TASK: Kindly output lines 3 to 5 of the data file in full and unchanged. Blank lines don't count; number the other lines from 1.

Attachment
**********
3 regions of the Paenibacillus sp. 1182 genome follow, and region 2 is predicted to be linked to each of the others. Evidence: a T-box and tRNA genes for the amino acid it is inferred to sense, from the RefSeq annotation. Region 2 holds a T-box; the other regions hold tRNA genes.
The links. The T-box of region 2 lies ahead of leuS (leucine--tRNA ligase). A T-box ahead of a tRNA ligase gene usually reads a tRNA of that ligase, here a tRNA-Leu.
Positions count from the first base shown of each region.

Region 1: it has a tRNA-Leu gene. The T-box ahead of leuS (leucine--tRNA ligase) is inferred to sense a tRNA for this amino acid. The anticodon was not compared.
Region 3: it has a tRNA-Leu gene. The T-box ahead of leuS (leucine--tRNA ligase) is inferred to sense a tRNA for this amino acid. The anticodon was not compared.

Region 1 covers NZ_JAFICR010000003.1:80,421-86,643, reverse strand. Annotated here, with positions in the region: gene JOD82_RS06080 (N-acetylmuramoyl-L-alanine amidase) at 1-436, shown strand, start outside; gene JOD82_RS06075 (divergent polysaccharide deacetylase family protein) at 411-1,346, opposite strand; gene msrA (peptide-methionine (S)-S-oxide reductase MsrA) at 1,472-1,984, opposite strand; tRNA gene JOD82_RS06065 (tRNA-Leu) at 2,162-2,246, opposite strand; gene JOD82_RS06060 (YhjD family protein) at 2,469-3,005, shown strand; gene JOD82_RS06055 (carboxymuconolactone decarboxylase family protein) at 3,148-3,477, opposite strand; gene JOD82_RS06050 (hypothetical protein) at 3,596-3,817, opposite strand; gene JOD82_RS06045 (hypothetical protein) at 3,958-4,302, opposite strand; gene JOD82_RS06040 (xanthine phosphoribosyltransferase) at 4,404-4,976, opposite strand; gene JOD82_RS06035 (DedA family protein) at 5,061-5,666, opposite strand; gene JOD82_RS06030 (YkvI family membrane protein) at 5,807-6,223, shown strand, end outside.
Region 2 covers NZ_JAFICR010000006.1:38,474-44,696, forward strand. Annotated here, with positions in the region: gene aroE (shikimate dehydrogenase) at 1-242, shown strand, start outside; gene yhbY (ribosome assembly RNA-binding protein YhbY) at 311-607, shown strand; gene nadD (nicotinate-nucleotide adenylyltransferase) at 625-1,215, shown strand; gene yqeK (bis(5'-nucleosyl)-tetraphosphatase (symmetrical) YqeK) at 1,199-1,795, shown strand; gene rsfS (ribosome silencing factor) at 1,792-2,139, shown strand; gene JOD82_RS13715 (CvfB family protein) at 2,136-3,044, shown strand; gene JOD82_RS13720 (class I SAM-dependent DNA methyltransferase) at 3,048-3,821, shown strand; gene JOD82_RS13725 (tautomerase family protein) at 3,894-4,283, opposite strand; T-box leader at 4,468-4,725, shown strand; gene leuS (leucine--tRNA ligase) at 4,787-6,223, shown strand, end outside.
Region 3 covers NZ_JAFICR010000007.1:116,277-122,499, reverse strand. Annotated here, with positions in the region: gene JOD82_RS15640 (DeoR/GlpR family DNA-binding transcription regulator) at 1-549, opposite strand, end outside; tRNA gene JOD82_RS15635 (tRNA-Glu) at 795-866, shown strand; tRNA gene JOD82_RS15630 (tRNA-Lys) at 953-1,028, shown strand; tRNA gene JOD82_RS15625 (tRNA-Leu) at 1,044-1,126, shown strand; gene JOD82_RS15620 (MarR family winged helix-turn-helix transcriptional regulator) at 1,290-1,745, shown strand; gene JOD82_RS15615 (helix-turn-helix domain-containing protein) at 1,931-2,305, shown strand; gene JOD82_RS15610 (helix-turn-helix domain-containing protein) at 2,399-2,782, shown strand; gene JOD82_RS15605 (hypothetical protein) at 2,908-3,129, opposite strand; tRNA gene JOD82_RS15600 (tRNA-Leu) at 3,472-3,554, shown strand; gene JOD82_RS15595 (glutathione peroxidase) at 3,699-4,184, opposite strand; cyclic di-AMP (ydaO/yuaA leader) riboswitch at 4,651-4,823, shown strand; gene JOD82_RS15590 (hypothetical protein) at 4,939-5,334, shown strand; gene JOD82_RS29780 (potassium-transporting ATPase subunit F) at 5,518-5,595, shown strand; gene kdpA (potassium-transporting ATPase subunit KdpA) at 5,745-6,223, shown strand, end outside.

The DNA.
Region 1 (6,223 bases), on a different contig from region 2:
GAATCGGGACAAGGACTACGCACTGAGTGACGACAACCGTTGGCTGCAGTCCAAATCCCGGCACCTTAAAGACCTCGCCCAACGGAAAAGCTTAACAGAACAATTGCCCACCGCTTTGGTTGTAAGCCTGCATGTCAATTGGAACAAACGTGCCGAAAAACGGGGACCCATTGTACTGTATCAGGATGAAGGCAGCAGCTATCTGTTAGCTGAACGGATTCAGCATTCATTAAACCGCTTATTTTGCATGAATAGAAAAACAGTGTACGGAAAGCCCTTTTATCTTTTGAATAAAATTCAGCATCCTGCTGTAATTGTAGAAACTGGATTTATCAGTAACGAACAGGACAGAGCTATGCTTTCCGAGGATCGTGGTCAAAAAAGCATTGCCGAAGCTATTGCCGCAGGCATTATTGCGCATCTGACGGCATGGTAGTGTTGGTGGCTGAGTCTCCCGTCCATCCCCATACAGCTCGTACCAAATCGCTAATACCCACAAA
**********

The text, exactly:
Positions count from the first base shown of each region.

Region 1: it has a tRNA-Leu gene. The T-box ahead of leuS (leucine--tRNA ligase) is inferred to sense a tRNA for this amino acid. The anticodon was not compared.
Region 3: it has a tRNA-Leu gene. The T-box ahead of leuS (leucine--tRNA ligase) is inferred to sense a tRNA for this amino acid. The anticodon was not compared.